Pain will always flow with and from creation. May some day, when time has passed, only the beauty be remembered.

Abuse, Aesthetics, Art, Artist, Beauty, Culture, Dance, Erotic Dance, Ethics, Morality, Morals, Nudes, Performance Arts, Sexuality, Values

Some Suggestions on How to View Erotic Dancers

A good friend of mine, an engineer who works in management, tells me of the time she went to a strip club with a group of her co-workers, all men except for her.  “I thought I knew these men and that they respected women, Paul.  And I should say that, outside of the club, they do seem to respect women.  But almost from the moment we got in the door, that respect was gone from every last one of them.  I was alarmed and dismayed both at how they treated the dancers and in what words they spoke about them.  To say they treated them as objects would be to understate it.  I realized this was a side to my male co-workers that I had never suspected before.”

Over the years, several of my friends and acquaintances have been people who were either working as erotic dancers or had in the past worked as erotic dancers.  Perhaps a majority of them have told me — or at least hinted to me — of how disrespected they are by most of the men who show up to watch them perform. Several of them have become cynical of men as a consequence.  This is a sad state of affairs.

I think it’s safe to assume that it’s commonplace in America to disrespect erotic dancers, and that there are cultural reasons for that disrespect.  In our culture, not just dancers, but sex workers in general are disrespected, and have been for centuries.  But I do not wish to speculate here on the historical roots of that disrespect.  Nor is my purpose in this blog post to try to convert to a different view those of you who feel justified in disrespecting sex workers, or specifically, dancers.  If you feel righteously justified in disrespecting people, that’s a matter between you and your conscience, and nothing I say is likely to change you.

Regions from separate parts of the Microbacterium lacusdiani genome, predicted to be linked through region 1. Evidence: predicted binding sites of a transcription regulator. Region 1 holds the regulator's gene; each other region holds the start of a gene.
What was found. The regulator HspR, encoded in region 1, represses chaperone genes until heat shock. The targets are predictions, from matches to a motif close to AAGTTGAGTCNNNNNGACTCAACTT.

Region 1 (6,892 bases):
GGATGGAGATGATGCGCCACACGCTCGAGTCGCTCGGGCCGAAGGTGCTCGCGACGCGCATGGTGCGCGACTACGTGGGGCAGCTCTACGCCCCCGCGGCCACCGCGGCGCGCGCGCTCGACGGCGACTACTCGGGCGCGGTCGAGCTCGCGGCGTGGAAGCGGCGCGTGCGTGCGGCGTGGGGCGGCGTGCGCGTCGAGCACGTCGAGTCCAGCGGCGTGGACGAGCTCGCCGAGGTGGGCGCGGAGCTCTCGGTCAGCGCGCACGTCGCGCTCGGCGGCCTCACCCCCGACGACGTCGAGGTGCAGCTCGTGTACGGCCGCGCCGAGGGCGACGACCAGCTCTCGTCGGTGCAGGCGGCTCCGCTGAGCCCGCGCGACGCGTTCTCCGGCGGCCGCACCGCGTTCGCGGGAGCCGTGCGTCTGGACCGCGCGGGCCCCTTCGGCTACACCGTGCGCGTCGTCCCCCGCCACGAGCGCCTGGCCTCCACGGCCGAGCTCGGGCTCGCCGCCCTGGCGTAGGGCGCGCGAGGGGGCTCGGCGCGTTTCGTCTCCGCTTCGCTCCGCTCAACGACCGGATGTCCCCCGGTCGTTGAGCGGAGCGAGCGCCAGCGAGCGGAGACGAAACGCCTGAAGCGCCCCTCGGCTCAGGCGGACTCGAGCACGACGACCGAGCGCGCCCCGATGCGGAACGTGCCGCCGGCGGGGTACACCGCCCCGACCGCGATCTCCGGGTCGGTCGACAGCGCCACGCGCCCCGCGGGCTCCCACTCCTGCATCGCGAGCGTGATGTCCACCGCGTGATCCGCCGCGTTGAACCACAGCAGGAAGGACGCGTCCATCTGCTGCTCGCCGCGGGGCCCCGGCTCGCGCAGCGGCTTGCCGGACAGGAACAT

Instead, I am only concerned with offering for consideration some views to anyone who is not of the firm conviction that dancers should be disrespected, and who rather is open to hearing a few ideas about treating them as persons in their own right.  So with that in mind, please allow me to offer these suggestions:

First, don’t take it personally if and when the dancers themselves fail to respect you.  As I hinted above, most of the young women have gotten pretty jaded about men in general very largely as a response to being disrespected by so many of their customers.  That is, they have returned disrespect with disrespect.  And while that is a rather foolish and ineffective way to respond to disrespect, it is also a very human way to respond to it.  So, expect most of the dancers to be at least somewhat contemptuous of you — or at the very least, suspicious — and do not make the mistake of taking it personally.

Although it’s been years since I was last in a club, I used to go with a friend of mine, a sculptor, who taught me to view what the dancers were doing as an art.  I would suggest you too, view the dancers as artists, not only because it makes it easier to see them as persons in their own right, but also because it seems to significantly enhance the experience of watching them.  But if any of that is true, then how do you go about viewing the dancers as artists?

Well, something that’s helped me do that is to, first, recognize that not all of them are very good artists.  I would say that about 12% of the dancers you’ll see — about one in eight — are natural born artists.  They almost certainly have not been schooled in erotic dance, but they are the sort of people who would make an art of nearly anything they were doing — very much including erotic dance.